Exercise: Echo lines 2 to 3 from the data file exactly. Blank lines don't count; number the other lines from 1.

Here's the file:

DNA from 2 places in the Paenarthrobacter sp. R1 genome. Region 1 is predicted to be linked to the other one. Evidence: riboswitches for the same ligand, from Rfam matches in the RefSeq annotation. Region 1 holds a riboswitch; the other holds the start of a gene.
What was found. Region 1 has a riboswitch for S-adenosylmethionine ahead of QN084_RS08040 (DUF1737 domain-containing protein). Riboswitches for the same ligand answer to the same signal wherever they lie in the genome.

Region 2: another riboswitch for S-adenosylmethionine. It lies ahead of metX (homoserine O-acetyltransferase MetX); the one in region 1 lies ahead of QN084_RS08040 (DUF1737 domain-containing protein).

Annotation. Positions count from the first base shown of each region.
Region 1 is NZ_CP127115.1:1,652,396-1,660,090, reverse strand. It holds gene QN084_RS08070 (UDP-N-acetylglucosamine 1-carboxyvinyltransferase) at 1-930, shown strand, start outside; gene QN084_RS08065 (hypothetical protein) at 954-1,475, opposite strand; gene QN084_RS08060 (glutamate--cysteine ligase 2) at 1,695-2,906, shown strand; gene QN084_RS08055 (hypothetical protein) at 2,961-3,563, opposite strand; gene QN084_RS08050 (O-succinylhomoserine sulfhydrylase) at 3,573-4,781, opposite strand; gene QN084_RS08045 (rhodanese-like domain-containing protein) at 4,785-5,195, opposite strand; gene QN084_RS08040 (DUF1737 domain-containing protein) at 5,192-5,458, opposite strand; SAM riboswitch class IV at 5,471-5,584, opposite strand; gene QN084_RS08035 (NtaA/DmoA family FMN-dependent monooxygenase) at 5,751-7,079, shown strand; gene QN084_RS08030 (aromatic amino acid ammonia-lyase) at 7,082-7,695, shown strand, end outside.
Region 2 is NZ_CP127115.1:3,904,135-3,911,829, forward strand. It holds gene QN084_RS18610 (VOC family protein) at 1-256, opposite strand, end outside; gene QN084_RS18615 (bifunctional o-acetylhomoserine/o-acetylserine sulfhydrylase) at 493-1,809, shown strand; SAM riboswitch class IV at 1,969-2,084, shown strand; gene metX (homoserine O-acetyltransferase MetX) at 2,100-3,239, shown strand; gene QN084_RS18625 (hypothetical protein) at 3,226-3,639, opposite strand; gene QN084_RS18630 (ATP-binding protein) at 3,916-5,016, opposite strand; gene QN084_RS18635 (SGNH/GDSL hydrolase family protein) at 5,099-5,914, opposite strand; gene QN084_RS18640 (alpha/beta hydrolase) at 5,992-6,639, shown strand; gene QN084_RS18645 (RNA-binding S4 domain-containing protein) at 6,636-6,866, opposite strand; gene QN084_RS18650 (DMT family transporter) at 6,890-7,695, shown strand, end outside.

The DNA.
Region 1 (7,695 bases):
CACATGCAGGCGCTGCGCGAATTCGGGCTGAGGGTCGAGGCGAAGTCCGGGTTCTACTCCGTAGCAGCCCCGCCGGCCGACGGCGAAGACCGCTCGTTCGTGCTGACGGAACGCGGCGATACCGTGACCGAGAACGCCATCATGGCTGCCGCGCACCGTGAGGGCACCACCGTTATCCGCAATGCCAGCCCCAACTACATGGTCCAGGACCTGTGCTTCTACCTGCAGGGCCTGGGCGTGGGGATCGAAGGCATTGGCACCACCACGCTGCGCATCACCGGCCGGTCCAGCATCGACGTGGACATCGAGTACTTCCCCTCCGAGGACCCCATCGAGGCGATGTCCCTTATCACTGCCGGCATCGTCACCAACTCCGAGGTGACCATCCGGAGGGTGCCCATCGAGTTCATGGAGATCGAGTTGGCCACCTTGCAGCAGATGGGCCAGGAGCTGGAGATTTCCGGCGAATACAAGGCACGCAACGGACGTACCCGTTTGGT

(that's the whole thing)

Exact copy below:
What was found. Region 1 has a riboswitch for S-adenosylmethionine ahead of QN084_RS08040 (DUF1737 domain-containing protein). Riboswitches for the same ligand answer to the same signal wherever they lie in the genome.

Region 2: another riboswitch for S-adenosylmethionine. It lies ahead of metX (homoserine O-acetyltransferase MetX); the one in region 1 lies ahead of QN084_RS08040 (DUF1737 domain-containing protein).